Behind Texas's Looming Crisis: Groundwater Scarcity
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Rose declined requests by phone, by e-mail and in person to be interviewed for this story.
Whatever explains legislators' inaction, it looks like western Hays County will have to wait until 2011, when another Legislature convenes, to address its water problems.
"Sadly, I think it's too late for them," says Marbury. She quickly softens that statement. "They would have to throw caution to the wind ... and there would be a severe backlash from Realtors, developers, and current permit holders."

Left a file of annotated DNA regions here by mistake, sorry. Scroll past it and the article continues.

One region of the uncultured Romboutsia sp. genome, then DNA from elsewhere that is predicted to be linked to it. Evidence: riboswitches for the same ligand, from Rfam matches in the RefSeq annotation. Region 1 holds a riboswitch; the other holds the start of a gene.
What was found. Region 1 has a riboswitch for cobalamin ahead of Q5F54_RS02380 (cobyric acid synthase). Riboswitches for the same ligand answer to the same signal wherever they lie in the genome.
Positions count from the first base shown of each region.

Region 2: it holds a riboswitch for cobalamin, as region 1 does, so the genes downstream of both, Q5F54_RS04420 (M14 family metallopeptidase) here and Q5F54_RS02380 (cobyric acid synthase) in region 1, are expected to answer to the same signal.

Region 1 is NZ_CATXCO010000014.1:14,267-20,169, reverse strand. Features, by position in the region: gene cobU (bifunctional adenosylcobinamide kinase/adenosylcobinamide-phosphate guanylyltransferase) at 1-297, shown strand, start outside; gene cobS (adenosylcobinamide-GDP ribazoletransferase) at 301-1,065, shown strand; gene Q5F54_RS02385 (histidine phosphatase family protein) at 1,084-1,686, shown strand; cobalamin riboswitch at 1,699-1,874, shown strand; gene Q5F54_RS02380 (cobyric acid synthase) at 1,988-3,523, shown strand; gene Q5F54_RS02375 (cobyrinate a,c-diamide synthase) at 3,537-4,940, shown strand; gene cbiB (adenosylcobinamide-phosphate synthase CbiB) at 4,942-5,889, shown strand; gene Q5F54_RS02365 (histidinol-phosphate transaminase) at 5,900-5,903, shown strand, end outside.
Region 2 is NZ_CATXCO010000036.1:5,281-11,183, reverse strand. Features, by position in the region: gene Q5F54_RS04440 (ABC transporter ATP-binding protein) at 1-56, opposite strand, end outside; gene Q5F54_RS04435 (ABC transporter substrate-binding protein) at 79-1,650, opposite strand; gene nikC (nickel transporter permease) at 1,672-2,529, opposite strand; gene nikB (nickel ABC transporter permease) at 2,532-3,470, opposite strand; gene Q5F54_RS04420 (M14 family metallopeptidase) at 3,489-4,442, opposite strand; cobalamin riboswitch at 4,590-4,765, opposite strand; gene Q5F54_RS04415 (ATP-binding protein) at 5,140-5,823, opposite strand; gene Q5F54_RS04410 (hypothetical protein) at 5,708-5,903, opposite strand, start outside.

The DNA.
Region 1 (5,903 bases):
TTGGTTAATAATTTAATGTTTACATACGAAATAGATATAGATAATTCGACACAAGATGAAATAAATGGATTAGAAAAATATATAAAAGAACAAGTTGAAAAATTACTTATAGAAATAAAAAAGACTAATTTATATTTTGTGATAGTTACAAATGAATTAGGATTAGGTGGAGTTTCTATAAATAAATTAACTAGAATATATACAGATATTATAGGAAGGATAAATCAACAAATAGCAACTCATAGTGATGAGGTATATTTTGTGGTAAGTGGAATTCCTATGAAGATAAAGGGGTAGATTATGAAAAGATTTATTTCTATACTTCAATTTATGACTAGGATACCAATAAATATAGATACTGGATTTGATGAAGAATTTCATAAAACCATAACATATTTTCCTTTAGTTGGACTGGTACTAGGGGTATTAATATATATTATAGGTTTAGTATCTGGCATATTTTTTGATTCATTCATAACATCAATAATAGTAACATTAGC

Hollon, the Wimberley native, knows what they're up against. "We've got to come to terms with our growth," he says. "Growth is fundamental to capitalism, our banking system and so forth, but it doesn't make much sense ecologically speaking. That's going to take some time to seep in."